Africa will need 29 000 pilots over the next 20 years, US aerospace group Boeing has forecast. The continent will also need 28 000 technicians and 29 000 cabin crew. These predictions were made in the group’s 2018 'Pilot & Technician Outlook', released on Tuesday.
The report divides the world into seven regions: Africa, Asia-Pacific, Europe, Latin America, the Middle East, North America, and Russia and Central Asia. The region which will see the greatest demand is the Asia-Pacific, which will need 261 000 pilots, 257 000 technicians and 321 000 cabin crew. The region with the lowest demand will be Russia and Central Asia, which will require 27 000 pilots, 27 000 technicians and 29 000 cabin crew.
Worldwide, the commercial aviation demand for pilots will be 635 000, for technicians 622 000 and for cabin crew 858 000. Additionally, globally, the business aviation sector will require 96 000 pilots, 89 000 technicians and 32 000 cabin crew, and the civil helicopter sector will account for 59 000 pilots and 43 000 technicians.
This will give a total global requirement for 790 000 pilots, 754 000 technicians and 890 000 cabin crew. This demand for skilled personnel will be driven by the forecast major increase – about 100% – in the size of the global airliner fleet over the same period.
In regional terms, regarding pilots, North America will rank second in terms of demand (206 000), Europe third (146 000), the Middle East fourth (64 000) and Latin America fifth (57 000), meaning Africa will be sixth. Concerning technicians, North America will again be second (189 000), Europe third (132 000), the Middle East fourth (66 000), Latin America fifth (55 000) and Africa sixth. In terms of cabin crew requirements, Europe will rank second (187 000), North America third (174 000), the Middle East fourth (97 000), Latin America fifth (53 000) and Africa sixth.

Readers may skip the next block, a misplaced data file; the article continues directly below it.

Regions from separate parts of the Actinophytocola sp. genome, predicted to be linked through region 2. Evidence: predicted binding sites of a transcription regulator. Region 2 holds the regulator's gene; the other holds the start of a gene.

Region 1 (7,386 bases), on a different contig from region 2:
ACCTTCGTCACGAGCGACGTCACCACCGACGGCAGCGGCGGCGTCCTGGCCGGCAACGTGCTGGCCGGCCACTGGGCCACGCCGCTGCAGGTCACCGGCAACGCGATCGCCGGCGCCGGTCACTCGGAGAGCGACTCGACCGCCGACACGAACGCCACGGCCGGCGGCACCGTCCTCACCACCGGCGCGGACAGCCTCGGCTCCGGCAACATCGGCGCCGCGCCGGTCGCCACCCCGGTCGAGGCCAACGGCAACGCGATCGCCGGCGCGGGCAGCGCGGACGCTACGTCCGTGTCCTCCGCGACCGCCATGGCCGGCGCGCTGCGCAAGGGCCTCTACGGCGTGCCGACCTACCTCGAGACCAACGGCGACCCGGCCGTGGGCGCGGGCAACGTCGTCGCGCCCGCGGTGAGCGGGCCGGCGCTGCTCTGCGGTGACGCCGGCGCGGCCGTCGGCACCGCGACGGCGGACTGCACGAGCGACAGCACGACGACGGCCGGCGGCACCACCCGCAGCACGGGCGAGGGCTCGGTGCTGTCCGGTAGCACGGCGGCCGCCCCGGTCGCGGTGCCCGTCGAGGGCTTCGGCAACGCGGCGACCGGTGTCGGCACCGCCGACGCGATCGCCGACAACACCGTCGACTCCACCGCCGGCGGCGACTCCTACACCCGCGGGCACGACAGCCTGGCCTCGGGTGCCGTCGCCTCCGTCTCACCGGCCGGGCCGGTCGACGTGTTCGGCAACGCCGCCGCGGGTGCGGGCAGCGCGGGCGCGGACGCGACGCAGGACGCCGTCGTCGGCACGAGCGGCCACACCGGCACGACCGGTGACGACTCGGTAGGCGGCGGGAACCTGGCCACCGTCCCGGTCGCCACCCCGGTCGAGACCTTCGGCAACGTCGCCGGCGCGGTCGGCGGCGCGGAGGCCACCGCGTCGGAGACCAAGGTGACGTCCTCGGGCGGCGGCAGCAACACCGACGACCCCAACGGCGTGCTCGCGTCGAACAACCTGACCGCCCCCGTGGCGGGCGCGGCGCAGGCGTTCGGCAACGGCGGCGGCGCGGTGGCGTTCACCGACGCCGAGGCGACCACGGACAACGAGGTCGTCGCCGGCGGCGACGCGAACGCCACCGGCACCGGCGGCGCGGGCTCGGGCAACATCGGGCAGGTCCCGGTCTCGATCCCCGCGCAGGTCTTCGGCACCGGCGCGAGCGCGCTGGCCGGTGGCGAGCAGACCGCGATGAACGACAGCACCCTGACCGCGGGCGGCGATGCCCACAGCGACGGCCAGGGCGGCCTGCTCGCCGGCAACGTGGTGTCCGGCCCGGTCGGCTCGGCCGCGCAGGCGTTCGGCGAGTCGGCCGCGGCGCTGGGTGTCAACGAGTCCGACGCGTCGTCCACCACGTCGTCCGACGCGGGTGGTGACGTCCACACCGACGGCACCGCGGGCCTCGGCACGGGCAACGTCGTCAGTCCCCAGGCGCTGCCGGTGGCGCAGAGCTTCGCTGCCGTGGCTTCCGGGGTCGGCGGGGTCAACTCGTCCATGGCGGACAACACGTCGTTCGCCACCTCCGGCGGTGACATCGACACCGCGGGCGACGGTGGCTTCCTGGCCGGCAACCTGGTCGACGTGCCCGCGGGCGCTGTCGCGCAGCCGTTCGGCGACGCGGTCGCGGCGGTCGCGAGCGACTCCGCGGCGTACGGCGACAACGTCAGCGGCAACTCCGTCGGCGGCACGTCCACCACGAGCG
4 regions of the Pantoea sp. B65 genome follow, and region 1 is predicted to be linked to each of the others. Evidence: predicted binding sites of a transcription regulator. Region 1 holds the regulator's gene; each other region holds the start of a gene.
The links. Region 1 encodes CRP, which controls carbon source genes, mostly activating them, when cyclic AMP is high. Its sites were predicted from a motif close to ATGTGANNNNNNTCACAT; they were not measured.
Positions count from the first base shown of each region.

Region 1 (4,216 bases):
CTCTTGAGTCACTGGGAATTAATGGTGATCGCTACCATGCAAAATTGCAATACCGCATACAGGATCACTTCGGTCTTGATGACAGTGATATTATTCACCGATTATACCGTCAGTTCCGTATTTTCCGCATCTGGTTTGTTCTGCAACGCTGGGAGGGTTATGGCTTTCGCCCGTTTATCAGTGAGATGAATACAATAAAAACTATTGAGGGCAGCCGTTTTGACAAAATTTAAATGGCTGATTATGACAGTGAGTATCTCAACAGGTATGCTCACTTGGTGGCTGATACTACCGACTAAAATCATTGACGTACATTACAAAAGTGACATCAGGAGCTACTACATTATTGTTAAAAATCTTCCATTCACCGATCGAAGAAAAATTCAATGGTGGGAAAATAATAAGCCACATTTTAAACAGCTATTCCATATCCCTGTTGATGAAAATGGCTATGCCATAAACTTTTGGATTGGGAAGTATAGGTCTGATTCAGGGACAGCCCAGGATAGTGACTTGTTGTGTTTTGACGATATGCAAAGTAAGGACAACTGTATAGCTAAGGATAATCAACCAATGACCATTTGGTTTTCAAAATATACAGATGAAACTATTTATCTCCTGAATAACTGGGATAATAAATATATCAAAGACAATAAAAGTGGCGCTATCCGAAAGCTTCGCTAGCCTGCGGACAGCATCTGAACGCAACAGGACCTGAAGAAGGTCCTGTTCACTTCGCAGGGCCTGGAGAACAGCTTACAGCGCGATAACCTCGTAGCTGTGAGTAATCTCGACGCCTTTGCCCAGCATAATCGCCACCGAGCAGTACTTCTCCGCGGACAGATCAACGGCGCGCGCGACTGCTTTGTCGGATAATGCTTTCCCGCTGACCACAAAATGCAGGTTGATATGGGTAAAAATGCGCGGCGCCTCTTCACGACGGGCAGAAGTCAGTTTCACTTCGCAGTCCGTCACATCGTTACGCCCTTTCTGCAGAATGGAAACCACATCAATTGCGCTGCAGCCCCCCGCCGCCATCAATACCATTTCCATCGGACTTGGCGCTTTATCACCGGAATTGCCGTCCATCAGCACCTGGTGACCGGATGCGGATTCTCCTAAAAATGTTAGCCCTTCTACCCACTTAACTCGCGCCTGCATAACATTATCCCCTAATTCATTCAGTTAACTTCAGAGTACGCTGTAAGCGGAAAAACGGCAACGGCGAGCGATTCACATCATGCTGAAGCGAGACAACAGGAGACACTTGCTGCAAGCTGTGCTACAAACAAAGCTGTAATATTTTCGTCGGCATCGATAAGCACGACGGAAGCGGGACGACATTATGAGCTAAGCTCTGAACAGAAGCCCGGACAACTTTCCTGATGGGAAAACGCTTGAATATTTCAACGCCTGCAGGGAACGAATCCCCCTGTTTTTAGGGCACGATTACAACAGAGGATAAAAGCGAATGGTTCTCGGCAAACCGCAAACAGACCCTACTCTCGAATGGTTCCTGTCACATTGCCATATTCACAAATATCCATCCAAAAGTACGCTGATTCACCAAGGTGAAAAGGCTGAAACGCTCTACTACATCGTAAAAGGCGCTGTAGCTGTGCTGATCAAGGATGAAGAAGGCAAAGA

“Despite strong global air traffic growth, the aviation industry continues to face a pilot labour supply challenge, raising concern about the existence of a global pilot shortage in the near-term,” highlighted Boeing Global Services VP: training and professional services Keith Cooper. “An emphasis on developing the next generation of pilots is key to help mitigate this. With a network of training campuses and relationships with flight schools around the globe, Boeing partners with customers, governments and educational institutions to help ensure the market is ready to meet this significant pilot demand.”